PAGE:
Moody's Investors Service, the important credit-setting agency, recently issued a scathing 10-page report calling New Jersey's fiscal situation untenable and in dire need of a radical course correction. Moody’s Vice President Baye Larsen wrote, "Any plan to stabilize New Jersey's finances is not feasible without implementing significant fiscal policy changes,” and asserted that, "a multi-pronged approach is more likely to close the sizable $3.6 billion gap by fiscal 2023."
This shocking forecast follows New Jersey’s Office of Legislative Services’ predictions of revenue shortfall between $274 million and $527 million for the current fiscal year ending in June. The projected budget gap through June 2018 is between $336 million and $687 million.
This is alarming news but the Better Choices for New Jersey Coalition has been sounding the alarm for some time. To change the fate laid out by Moody’s, our coalition of labor, healthcare, environment, and progressive advocates has proposed a Revenue Road Map, showing how New Jersey can course correct and put our state on sounder financial footing. Solving our state’s budget woes is possible but it requires state legislators to demonstrate guts and a strong sense of fairness.
The Better Choices Coalition’s Revenue Road Map details how the state can recoup close to $3 billion in revenue by focusing on closing loopholes and reinstating commonsense tax policies. The Road Map, which we’ve shared with state legislators, can be implemented to avoid austerity measures that will otherwise befall New Jersey’s 9 million residents.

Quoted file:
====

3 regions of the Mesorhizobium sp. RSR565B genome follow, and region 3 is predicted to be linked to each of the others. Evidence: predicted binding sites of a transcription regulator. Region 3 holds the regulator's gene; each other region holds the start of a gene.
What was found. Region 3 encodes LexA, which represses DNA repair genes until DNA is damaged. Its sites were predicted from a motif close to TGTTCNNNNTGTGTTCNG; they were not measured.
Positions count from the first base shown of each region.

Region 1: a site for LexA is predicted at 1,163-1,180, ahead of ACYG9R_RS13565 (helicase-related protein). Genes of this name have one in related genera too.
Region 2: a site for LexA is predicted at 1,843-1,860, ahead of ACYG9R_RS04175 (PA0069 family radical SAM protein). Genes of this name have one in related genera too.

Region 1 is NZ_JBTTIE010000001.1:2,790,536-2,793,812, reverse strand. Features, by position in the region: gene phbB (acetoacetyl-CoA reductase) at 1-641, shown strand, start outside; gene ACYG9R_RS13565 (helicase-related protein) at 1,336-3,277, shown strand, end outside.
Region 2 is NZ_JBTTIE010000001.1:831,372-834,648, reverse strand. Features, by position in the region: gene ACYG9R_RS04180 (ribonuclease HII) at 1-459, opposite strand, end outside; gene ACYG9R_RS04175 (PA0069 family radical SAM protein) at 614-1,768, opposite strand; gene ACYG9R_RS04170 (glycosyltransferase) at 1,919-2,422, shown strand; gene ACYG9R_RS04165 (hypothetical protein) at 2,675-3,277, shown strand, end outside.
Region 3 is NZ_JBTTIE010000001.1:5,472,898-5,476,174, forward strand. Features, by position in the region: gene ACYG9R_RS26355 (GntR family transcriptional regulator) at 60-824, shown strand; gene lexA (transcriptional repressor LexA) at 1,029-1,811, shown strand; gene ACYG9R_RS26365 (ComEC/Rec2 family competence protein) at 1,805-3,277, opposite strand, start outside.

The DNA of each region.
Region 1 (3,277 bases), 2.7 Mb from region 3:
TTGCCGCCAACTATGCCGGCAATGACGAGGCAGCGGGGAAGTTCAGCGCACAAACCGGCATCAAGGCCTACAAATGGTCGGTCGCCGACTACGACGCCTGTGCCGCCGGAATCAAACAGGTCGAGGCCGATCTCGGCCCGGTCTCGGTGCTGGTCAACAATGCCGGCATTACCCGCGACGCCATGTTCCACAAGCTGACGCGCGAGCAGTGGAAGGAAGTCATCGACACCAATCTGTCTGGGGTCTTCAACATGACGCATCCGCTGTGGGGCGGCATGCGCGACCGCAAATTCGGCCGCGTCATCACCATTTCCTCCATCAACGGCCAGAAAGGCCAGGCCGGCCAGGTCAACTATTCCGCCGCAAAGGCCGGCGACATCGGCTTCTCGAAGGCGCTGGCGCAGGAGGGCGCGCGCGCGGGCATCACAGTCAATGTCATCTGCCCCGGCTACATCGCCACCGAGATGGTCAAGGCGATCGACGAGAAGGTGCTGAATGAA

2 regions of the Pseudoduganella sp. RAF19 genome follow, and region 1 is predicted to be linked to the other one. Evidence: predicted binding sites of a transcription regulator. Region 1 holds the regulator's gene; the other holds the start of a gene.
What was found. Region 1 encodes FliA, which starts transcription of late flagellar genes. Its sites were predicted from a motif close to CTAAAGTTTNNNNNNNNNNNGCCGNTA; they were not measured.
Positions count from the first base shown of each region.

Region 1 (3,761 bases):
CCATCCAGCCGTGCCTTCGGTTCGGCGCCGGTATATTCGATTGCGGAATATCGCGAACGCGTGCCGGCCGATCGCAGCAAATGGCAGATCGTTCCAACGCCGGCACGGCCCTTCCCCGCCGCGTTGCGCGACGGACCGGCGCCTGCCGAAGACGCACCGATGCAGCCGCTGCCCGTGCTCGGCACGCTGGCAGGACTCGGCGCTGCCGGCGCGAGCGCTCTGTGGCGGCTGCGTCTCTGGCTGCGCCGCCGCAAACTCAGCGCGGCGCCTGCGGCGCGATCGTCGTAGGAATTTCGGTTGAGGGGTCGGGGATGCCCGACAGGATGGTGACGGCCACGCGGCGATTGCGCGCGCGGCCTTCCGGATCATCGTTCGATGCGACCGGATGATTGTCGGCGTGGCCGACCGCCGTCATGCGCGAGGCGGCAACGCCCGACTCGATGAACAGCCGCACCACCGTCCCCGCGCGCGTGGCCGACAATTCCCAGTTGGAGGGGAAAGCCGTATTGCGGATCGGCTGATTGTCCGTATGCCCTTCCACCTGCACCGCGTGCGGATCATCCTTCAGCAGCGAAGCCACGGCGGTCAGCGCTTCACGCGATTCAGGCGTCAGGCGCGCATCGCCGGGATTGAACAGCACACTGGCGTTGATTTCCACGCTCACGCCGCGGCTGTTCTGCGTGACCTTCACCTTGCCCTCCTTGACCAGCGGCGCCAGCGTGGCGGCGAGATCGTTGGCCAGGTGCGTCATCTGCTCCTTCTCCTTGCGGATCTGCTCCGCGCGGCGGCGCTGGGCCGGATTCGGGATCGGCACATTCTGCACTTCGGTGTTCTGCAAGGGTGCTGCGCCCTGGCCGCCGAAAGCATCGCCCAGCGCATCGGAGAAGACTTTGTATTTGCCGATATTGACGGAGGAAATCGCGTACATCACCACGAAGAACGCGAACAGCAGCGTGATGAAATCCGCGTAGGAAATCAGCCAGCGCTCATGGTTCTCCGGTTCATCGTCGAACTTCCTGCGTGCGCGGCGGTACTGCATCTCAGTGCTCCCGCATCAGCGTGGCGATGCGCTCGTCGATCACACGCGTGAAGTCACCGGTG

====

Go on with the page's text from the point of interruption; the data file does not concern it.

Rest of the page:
Make no mistake, legislators and experts aren’t surprised that years of escalated tax-incentive programs to the tune of over $7 billion, combined with the elimination of tax obligations on everything from wealthy estates to yachts, have left New Jersey unable to meet its obligations to its residents, old and young alike.
Can’t fund projects to build new schools or remove lead from drinking water? You can thank bloated tax giveaways to billion dollar corporations for that. No funds to address our crumbling infrastructure that makes makes commuting unreliable and exasperating? Thank the prioritization of eliminating taxes on the wealthy and dead instead of investing in us working stiffs.
Legislators must stop giving preference to the state’s wealthiest over the rest of us. Lawmakers must reverse the wrongheaded tax giveaways that were part of the TTF funding deal, namely undoing last year’s one-third percent sales-tax cut and restoring the estate tax at a $1 million threshold. Restoring these two revenue sources alone would bring nearly $1 billion to state coffers.
At the same time, we must implement more equitable income-tax structures, so that the burden and benefits of living in the Garden State are more equitably shared. Effective immediately, we should move to close corporate business-tax loopholes and rein in tax giveaways that have siphoned billions from state coffers with little to show in return. Finally, we must reverse Gov. Chris Christie's 2011 business-tax cuts and reassess the sales-tax structure so that it is more reflective of a service economy. Together, the above measures could recoup $3 billion in revenue and savings without harming the needy or perpetuate the underfunding of our schools, roads, or safety net.
The time for action is now. The only question is whether New Jersey legislators will focus on fixing this problem or ignore it at our further peril?